The time-out container 408 may comprise a long-poll time out value. The long-poll time out value may indicate to the client 104 how long it should wait for a response message (such as message 206) after sending a request (such as the request message 202, and the request message 210 described below). If the specified time has passed, the client 104 may no longer expect a response message and, for example, may send a new request message 202.

The command container 406 may comprise data describing the command to be executed by the client 104. For example, the command may be a server command against the client and may be processed by the client 104, with the corresponding result returned to the controller 102. The CID container 410 may comprise a unique identifier for the command stored at the command container 406. The parameter container 412 may comprise any arguments to be utilized by the client 104 in executing the command. For example, the parameter container 412 may comprise a start time at which the client 104 is to begin execution of the command. For example, when multiple clients 114 are to perform certain tasks simultaneously, it may be desirable for all of the implicated clients 114 to begin execution at the same time. Also, in some embodiments, the arguments may include a script to be executed by the client 114 to execute all or part of a command and/or a universal resource locator (URL) or other network address indicating the location of such a script. In example embodiments where the client 104 implements an API, the parameter container 412 may comprise all or a portion of an API key providing the controller 102 with access to the client API (e.g., such as client API 110).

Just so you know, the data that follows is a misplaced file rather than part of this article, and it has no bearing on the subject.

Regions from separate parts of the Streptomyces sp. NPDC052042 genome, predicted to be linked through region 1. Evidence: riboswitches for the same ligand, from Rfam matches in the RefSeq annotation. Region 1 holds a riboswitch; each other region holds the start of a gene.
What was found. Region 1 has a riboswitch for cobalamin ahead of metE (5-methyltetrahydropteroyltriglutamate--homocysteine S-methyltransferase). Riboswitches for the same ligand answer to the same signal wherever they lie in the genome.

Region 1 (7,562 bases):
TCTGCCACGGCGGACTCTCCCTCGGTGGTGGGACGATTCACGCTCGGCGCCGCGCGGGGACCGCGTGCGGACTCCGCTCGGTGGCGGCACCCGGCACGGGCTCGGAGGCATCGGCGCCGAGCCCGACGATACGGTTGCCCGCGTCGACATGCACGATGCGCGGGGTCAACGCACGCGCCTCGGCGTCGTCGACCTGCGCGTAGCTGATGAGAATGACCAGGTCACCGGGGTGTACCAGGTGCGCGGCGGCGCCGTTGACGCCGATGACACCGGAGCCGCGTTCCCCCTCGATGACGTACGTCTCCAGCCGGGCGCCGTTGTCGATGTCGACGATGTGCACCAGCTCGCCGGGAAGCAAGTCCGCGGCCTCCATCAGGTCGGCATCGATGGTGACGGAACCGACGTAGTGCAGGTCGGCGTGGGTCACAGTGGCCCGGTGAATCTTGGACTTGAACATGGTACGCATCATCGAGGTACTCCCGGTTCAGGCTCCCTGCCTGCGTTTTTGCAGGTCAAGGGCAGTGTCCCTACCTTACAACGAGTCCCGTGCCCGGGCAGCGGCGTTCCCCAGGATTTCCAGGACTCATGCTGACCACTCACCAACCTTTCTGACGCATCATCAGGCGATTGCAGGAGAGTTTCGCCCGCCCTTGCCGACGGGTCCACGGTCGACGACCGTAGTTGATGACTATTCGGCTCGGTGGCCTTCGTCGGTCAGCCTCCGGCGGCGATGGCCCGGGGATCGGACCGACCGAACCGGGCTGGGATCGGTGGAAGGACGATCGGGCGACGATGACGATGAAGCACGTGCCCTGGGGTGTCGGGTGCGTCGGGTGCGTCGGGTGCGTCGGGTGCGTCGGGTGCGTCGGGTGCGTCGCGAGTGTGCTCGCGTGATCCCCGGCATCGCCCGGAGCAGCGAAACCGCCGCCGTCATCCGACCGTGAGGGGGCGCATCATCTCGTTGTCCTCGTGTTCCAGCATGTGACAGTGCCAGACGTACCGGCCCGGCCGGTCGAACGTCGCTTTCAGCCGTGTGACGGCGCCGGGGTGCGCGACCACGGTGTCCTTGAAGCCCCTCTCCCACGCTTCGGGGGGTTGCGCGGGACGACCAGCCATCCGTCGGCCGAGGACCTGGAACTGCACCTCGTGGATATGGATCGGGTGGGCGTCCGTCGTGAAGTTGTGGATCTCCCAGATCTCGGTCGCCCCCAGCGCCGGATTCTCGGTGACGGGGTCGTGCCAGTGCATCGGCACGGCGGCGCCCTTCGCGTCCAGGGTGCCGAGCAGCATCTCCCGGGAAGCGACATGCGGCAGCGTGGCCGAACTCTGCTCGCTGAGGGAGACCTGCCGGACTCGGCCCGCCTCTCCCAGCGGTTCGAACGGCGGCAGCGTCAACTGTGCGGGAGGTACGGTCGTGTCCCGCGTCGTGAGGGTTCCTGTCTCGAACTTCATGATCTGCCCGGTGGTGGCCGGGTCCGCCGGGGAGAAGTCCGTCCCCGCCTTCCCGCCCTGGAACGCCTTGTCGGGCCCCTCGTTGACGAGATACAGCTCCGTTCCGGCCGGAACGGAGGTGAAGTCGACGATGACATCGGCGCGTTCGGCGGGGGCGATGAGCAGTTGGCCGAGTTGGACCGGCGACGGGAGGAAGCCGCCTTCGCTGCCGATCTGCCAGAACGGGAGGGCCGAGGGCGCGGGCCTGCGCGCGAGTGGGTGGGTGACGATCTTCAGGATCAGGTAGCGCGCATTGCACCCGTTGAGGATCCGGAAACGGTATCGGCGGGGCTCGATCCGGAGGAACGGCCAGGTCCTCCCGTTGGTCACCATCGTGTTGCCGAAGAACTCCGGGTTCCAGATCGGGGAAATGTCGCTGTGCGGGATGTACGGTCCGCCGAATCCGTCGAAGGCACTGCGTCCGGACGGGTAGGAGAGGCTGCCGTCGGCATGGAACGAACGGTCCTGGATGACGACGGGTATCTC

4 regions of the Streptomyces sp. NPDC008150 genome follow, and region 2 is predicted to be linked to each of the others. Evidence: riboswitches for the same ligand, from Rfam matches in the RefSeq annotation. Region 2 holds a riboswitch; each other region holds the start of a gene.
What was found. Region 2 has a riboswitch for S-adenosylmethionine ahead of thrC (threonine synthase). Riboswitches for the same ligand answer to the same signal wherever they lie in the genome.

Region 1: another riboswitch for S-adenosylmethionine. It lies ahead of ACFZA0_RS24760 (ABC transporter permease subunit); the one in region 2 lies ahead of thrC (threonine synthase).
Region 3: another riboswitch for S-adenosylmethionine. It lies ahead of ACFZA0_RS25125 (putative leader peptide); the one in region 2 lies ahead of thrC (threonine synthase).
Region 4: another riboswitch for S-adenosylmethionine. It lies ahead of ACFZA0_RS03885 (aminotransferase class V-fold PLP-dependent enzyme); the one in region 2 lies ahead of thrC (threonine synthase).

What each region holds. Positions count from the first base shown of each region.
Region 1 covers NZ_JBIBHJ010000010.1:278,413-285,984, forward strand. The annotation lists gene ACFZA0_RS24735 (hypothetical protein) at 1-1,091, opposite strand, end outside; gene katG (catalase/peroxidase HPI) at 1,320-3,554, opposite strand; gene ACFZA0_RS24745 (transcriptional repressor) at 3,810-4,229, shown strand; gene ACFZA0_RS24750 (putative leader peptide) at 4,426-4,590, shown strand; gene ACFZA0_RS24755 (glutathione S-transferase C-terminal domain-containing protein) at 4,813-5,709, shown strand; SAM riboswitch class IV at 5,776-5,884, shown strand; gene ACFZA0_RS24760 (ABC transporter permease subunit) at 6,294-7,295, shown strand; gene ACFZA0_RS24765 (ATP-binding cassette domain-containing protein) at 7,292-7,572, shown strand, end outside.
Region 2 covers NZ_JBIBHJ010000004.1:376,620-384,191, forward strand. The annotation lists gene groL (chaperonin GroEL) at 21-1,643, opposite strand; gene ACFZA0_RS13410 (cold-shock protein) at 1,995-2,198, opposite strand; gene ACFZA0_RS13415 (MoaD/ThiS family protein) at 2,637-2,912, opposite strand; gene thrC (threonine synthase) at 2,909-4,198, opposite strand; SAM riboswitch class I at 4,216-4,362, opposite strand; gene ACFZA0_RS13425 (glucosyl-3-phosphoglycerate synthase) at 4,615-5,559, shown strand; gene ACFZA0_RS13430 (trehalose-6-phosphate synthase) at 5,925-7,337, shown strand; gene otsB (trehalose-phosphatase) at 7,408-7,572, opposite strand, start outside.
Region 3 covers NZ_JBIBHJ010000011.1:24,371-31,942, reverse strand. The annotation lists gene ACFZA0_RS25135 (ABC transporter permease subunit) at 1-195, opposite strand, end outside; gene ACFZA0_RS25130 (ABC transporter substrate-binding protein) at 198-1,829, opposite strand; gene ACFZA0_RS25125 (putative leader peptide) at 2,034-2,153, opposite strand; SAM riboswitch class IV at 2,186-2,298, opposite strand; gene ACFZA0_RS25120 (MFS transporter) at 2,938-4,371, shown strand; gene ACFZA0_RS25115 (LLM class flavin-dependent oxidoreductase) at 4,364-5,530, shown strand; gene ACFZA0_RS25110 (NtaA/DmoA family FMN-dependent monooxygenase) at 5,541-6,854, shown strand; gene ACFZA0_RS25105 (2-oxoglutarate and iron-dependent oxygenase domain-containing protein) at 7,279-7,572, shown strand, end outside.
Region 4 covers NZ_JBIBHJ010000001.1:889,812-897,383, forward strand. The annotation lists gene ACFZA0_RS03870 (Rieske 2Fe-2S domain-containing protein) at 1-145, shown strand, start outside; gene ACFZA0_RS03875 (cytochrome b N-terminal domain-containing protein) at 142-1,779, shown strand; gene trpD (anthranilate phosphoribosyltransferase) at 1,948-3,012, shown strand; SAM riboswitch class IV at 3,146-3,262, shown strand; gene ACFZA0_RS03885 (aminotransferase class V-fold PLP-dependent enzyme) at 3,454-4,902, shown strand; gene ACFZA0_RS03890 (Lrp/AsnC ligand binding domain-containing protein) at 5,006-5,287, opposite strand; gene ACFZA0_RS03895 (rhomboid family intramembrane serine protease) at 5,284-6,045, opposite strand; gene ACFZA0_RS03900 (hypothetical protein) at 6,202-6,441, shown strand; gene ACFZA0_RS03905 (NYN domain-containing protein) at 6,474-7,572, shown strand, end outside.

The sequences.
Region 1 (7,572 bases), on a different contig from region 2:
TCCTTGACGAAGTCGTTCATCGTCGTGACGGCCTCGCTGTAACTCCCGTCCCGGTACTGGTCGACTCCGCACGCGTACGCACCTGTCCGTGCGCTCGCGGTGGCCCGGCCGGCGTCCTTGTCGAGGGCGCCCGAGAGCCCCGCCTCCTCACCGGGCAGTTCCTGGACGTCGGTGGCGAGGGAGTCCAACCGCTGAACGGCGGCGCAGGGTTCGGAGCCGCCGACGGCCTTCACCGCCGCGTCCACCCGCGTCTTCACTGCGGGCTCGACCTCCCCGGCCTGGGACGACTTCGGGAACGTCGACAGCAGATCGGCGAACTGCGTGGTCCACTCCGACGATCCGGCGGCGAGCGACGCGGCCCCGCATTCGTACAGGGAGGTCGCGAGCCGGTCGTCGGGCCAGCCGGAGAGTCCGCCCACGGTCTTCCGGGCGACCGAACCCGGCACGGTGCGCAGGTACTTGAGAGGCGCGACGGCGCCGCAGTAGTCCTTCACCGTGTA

An example response message 206 comprising a command is provided below. In the provided example, the transport layer protocol is HTTP and the body is organized according to the JSON protocol:

HTTP/1.1 200 OK

Content-Type: application/json

Content-Length: . . . .

{

“credential”:“SERVER_CREDENTIAL”,

“timeout”:30,

“command”:“start”,

“cid”:“start1248”

“params”:{

“run_id”:“test10238”,

“iteration”:false,

“stats”:false

}

}

The portion of the example response messages 206 prior to the outer-most “{ }” is a partial representation of the header 402. The portion within the outer “{ }” represents the message body 403 and comprises a credential container 404, a timeout container 408, a command container 406, a CID container 410, and a parameter container 412. It will be appreciated that various embodiments of the messages 206 may comprise additional containers and additional information other than that in the examples provided herein.